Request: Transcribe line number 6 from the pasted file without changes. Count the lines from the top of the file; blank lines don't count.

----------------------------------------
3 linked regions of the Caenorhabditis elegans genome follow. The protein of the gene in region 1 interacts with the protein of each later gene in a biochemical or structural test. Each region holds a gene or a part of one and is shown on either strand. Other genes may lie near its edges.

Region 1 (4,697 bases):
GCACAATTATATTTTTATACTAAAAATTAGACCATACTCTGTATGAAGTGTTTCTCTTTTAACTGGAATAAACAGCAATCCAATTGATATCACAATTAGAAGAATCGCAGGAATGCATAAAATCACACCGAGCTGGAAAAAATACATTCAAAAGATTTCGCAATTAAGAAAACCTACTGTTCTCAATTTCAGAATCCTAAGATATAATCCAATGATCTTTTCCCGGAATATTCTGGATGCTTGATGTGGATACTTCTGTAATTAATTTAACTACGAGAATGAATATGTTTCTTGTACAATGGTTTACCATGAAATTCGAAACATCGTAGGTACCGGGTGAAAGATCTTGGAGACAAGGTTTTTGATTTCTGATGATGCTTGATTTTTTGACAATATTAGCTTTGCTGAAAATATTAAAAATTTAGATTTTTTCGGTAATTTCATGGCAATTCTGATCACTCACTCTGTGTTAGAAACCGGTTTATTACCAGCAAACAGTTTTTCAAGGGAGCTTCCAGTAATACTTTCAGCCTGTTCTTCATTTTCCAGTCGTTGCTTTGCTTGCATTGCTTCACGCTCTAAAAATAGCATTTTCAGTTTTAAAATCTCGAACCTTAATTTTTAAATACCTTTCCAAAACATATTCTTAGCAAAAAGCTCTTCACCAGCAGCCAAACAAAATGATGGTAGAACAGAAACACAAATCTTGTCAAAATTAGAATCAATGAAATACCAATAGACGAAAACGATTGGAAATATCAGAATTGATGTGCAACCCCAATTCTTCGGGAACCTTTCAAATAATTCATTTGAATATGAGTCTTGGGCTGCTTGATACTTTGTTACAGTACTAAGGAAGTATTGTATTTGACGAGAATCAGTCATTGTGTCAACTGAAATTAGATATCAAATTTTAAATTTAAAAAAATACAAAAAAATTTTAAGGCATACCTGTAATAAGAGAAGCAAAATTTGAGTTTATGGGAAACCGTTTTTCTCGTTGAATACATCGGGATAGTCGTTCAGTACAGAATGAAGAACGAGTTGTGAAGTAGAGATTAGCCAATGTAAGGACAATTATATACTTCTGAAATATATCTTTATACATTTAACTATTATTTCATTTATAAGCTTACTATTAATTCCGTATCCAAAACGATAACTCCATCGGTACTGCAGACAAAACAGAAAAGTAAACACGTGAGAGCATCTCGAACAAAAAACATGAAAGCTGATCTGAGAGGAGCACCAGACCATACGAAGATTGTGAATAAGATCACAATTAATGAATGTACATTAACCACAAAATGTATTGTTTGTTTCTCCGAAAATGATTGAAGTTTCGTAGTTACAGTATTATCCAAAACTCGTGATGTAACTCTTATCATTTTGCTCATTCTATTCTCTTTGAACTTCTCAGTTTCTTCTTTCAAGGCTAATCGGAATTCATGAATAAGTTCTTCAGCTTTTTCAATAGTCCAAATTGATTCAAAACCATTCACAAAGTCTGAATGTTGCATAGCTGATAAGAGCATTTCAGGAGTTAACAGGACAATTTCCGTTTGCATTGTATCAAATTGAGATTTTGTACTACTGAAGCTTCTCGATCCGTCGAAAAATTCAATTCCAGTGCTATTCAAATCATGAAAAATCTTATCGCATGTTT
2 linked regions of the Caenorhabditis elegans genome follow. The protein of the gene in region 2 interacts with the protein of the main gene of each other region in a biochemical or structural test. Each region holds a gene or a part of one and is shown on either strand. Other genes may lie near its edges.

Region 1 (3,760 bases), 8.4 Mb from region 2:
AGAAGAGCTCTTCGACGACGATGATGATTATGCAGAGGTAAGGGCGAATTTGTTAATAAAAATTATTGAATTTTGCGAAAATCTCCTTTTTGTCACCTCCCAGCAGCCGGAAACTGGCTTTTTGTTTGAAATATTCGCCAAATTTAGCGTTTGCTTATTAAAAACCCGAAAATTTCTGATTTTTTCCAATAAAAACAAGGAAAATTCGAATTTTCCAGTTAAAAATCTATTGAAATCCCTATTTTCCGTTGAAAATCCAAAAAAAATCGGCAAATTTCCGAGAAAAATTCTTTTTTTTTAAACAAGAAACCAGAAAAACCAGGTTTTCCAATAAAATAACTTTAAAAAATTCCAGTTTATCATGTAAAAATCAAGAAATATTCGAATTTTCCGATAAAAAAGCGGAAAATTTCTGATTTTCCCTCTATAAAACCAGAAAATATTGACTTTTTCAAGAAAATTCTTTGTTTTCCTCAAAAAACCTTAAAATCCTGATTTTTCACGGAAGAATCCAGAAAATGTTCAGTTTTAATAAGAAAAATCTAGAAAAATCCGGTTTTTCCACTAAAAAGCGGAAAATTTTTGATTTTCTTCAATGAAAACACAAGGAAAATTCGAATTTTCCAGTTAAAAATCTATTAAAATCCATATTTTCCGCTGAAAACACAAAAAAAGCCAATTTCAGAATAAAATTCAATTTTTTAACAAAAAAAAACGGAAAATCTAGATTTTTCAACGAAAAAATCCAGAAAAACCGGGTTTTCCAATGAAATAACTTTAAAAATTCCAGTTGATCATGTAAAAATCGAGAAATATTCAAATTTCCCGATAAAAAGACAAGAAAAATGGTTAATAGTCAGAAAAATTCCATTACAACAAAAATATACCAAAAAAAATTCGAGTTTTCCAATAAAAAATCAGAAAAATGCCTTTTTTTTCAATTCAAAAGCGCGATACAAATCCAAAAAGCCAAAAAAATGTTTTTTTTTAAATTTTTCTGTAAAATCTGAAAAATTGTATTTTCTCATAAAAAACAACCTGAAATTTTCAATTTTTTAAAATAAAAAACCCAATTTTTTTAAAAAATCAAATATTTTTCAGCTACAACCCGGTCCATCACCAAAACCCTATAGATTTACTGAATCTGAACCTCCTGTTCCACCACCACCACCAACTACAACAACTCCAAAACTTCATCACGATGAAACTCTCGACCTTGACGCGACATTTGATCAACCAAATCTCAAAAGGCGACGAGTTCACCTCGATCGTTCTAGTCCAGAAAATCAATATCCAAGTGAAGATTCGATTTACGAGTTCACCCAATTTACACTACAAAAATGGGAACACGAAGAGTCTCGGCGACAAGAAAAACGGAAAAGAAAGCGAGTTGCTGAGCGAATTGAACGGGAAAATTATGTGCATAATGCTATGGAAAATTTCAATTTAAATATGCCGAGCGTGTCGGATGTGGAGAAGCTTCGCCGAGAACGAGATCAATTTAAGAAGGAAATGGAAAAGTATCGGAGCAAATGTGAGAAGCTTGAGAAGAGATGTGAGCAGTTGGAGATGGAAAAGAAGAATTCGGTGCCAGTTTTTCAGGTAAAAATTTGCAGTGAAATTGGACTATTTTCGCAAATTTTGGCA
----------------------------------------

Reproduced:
AGAAGAGCTCTTCGACGACGATGATGATTATGCAGAGGTAAGGGCGAATTTGTTAATAAAAATTATTGAATTTTGCGAAAATCTCCTTTTTGTCACCTCCCAGCAGCCGGAAACTGGCTTTTTGTTTGAAATATTCGCCAAATTTAGCGTTTGCTTATTAAAAACCCGAAAATTTCTGATTTTTTCCAATAAAAACAAGGAAAATTCGAATTTTCCAGTTAAAAATCTATTGAAATCCCTATTTTCCGTTGAAAATCCAAAAAAAATCGGCAAATTTCCGAGAAAAATTCTTTTTTTTTAAACAAGAAACCAGAAAAACCAGGTTTTCCAATAAAATAACTTTAAAAAATTCCAGTTTATCATGTAAAAATCAAGAAATATTCGAATTTTCCGATAAAAAAGCGGAAAATTTCTGATTTTCCCTCTATAAAACCAGAAAATATTGACTTTTTCAAGAAAATTCTTTGTTTTCCTCAAAAAACCTTAAAATCCTGATTTTTCACGGAAGAATCCAGAAAATGTTCAGTTTTAATAAGAAAAATCTAGAAAAATCCGGTTTTTCCACTAAAAAGCGGAAAATTTTTGATTTTCTTCAATGAAAACACAAGGAAAATTCGAATTTTCCAGTTAAAAATCTATTAAAATCCATATTTTCCGCTGAAAACACAAAAAAAGCCAATTTCAGAATAAAATTCAATTTTTTAACAAAAAAAAACGGAAAATCTAGATTTTTCAACGAAAAAATCCAGAAAAACCGGGTTTTCCAATGAAATAACTTTAAAAATTCCAGTTGATCATGTAAAAATCGAGAAATATTCAAATTTCCCGATAAAAAGACAAGAAAAATGGTTAATAGTCAGAAAAATTCCATTACAACAAAAATATACCAAAAAAAATTCGAGTTTTCCAATAAAAAATCAGAAAAATGCCTTTTTTTTCAATTCAAAAGCGCGATACAAATCCAAAAAGCCAAAAAAATGTTTTTTTTTAAATTTTTCTGTAAAATCTGAAAAATTGTATTTTCTCATAAAAAACAACCTGAAATTTTCAATTTTTTAAAATAAAAAACCCAATTTTTTTAAAAAATCAAATATTTTTCAGCTACAACCCGGTCCATCACCAAAACCCTATAGATTTACTGAATCTGAACCTCCTGTTCCACCACCACCACCAACTACAACAACTCCAAAACTTCATCACGATGAAACTCTCGACCTTGACGCGACATTTGATCAACCAAATCTCAAAAGGCGACGAGTTCACCTCGATCGTTCTAGTCCAGAAAATCAATATCCAAGTGAAGATTCGATTTACGAGTTCACCCAATTTACACTACAAAAATGGGAACACGAAGAGTCTCGGCGACAAGAAAAACGGAAAAGAAAGCGAGTTGCTGAGCGAATTGAACGGGAAAATTATGTGCATAATGCTATGGAAAATTTCAATTTAAATATGCCGAGCGTGTCGGATGTGGAGAAGCTTCGCCGAGAACGAGATCAATTTAAGAAGGAAATGGAAAAGTATCGGAGCAAATGTGAGAAGCTTGAGAAGAGATGTGAGCAGTTGGAGATGGAAAAGAAGAATTCGGTGCCAGTTTTTCAGGTAAAAATTTGCAGTGAAATTGGACTATTTTCGCAAATTTTGGCA